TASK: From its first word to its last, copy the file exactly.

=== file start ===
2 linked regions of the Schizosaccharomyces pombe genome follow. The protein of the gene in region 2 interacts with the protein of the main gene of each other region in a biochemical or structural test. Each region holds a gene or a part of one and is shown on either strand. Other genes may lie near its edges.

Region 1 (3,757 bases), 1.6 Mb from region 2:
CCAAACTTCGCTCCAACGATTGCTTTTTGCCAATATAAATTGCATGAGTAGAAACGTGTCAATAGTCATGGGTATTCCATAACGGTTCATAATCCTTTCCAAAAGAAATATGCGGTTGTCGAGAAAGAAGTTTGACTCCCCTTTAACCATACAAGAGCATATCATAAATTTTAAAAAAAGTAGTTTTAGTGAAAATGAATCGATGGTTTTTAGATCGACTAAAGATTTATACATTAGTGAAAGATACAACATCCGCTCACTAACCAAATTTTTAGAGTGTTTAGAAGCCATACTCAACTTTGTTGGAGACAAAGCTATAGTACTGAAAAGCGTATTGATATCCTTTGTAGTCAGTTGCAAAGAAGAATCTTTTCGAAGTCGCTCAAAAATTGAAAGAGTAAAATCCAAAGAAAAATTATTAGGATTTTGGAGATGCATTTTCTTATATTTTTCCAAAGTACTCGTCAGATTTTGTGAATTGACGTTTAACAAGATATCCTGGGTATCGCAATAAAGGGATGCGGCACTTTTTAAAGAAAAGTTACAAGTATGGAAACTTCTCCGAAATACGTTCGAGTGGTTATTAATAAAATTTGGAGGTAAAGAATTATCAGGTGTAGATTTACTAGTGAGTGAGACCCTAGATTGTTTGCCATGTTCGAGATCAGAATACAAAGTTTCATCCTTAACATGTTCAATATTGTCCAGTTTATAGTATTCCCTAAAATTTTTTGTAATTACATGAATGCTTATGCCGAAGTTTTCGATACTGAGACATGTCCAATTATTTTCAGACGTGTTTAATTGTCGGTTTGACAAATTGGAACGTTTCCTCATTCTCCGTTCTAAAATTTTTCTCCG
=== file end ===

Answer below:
2 linked regions of the Schizosaccharomyces pombe genome follow. The protein of the gene in region 2 interacts with the protein of the main gene of each other region in a biochemical or structural test. Each region holds a gene or a part of one and is shown on either strand. Other genes may lie near its edges.

Region 1 (3,757 bases), 1.6 Mb from region 2:
CCAAACTTCGCTCCAACGATTGCTTTTTGCCAATATAAATTGCATGAGTAGAAACGTGTCAATAGTCATGGGTATTCCATAACGGTTCATAATCCTTTCCAAAAGAAATATGCGGTTGTCGAGAAAGAAGTTTGACTCCCCTTTAACCATACAAGAGCATATCATAAATTTTAAAAAAAGTAGTTTTAGTGAAAATGAATCGATGGTTTTTAGATCGACTAAAGATTTATACATTAGTGAAAGATACAACATCCGCTCACTAACCAAATTTTTAGAGTGTTTAGAAGCCATACTCAACTTTGTTGGAGACAAAGCTATAGTACTGAAAAGCGTATTGATATCCTTTGTAGTCAGTTGCAAAGAAGAATCTTTTCGAAGTCGCTCAAAAATTGAAAGAGTAAAATCCAAAGAAAAATTATTAGGATTTTGGAGATGCATTTTCTTATATTTTTCCAAAGTACTCGTCAGATTTTGTGAATTGACGTTTAACAAGATATCCTGGGTATCGCAATAAAGGGATGCGGCACTTTTTAAAGAAAAGTTACAAGTATGGAAACTTCTCCGAAATACGTTCGAGTGGTTATTAATAAAATTTGGAGGTAAAGAATTATCAGGTGTAGATTTACTAGTGAGTGAGACCCTAGATTGTTTGCCATGTTCGAGATCAGAATACAAAGTTTCATCCTTAACATGTTCAATATTGTCCAGTTTATAGTATTCCCTAAAATTTTTTGTAATTACATGAATGCTTATGCCGAAGTTTTCGATACTGAGACATGTCCAATTATTTTCAGACGTGTTTAATTGTCGGTTTGACAAATTGGAACGTTTCCTCATTCTCCGTTCTAAAATTTTTCTCCG